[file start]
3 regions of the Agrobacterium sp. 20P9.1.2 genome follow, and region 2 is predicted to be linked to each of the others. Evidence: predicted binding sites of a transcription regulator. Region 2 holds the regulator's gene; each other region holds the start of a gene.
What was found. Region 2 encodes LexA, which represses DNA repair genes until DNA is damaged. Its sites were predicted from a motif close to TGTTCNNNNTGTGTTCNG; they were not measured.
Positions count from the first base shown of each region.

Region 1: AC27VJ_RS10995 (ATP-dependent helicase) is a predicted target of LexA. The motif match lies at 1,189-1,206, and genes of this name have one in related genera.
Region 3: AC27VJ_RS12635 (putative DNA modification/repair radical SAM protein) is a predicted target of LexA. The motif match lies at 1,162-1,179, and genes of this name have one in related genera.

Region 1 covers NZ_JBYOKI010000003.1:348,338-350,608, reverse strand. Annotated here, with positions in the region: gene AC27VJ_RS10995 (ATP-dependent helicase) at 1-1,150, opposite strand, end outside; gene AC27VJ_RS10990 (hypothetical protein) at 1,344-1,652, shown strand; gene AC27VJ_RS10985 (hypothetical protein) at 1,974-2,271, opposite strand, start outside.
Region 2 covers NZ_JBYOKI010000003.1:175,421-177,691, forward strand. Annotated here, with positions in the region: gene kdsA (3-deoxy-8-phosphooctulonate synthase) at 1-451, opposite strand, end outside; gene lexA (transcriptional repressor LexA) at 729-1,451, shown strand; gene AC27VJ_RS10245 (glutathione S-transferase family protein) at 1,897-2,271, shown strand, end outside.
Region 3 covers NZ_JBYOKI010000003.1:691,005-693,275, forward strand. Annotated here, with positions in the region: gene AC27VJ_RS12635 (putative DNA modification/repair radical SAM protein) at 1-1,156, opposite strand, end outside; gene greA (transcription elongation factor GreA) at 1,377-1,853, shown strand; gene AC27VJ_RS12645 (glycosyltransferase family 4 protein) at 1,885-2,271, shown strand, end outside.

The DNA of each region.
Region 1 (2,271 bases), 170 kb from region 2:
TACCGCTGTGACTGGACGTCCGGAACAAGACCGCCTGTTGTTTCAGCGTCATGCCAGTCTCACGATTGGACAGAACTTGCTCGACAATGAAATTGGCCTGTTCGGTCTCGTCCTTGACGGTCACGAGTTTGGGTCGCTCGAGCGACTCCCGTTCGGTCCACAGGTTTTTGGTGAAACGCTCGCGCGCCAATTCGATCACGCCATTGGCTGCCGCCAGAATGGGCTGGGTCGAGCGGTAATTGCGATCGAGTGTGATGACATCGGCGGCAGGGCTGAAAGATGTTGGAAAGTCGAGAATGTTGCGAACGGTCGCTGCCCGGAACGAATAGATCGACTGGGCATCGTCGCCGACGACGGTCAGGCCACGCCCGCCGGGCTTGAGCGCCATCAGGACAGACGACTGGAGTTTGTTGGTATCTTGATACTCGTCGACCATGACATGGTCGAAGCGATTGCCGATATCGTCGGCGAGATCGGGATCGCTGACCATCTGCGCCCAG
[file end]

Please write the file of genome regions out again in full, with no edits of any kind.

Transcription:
3 regions of the Agrobacterium sp. 20P9.1.2 genome follow, and region 2 is predicted to be linked to each of the others. Evidence: predicted binding sites of a transcription regulator. Region 2 holds the regulator's gene; each other region holds the start of a gene.
What was found. Region 2 encodes LexA, which represses DNA repair genes until DNA is damaged. Its sites were predicted from a motif close to TGTTCNNNNTGTGTTCNG; they were not measured.
Positions count from the first base shown of each region.

Region 1: AC27VJ_RS10995 (ATP-dependent helicase) is a predicted target of LexA. The motif match lies at 1,189-1,206, and genes of this name have one in related genera.
Region 3: AC27VJ_RS12635 (putative DNA modification/repair radical SAM protein) is a predicted target of LexA. The motif match lies at 1,162-1,179, and genes of this name have one in related genera.

Region 1 covers NZ_JBYOKI010000003.1:348,338-350,608, reverse strand. Annotated here, with positions in the region: gene AC27VJ_RS10995 (ATP-dependent helicase) at 1-1,150, opposite strand, end outside; gene AC27VJ_RS10990 (hypothetical protein) at 1,344-1,652, shown strand; gene AC27VJ_RS10985 (hypothetical protein) at 1,974-2,271, opposite strand, start outside.
Region 2 covers NZ_JBYOKI010000003.1:175,421-177,691, forward strand. Annotated here, with positions in the region: gene kdsA (3-deoxy-8-phosphooctulonate synthase) at 1-451, opposite strand, end outside; gene lexA (transcriptional repressor LexA) at 729-1,451, shown strand; gene AC27VJ_RS10245 (glutathione S-transferase family protein) at 1,897-2,271, shown strand, end outside.
Region 3 covers NZ_JBYOKI010000003.1:691,005-693,275, forward strand. Annotated here, with positions in the region: gene AC27VJ_RS12635 (putative DNA modification/repair radical SAM protein) at 1-1,156, opposite strand, end outside; gene greA (transcription elongation factor GreA) at 1,377-1,853, shown strand; gene AC27VJ_RS12645 (glycosyltransferase family 4 protein) at 1,885-2,271, shown strand, end outside.

The DNA of each region.
Region 1 (2,271 bases), 170 kb from region 2:
TACCGCTGTGACTGGACGTCCGGAACAAGACCGCCTGTTGTTTCAGCGTCATGCCAGTCTCACGATTGGACAGAACTTGCTCGACAATGAAATTGGCCTGTTCGGTCTCGTCCTTGACGGTCACGAGTTTGGGTCGCTCGAGCGACTCCCGTTCGGTCCACAGGTTTTTGGTGAAACGCTCGCGCGCCAATTCGATCACGCCATTGGCTGCCGCCAGAATGGGCTGGGTCGAGCGGTAATTGCGATCGAGTGTGATGACATCGGCGGCAGGGCTGAAAGATGTTGGAAAGTCGAGAATGTTGCGAACGGTCGCTGCCCGGAACGAATAGATCGACTGGGCATCGTCGCCGACGACGGTCAGGCCACGCCCGCCGGGCTTGAGCGCCATCAGGACAGACGACTGGAGTTTGTTGGTATCTTGATACTCGTCGACCATGACATGGTCGAAGCGATTGCCGATATCGTCGGCGAGATCGGGATCGCTGACCATCTGCGCCCAG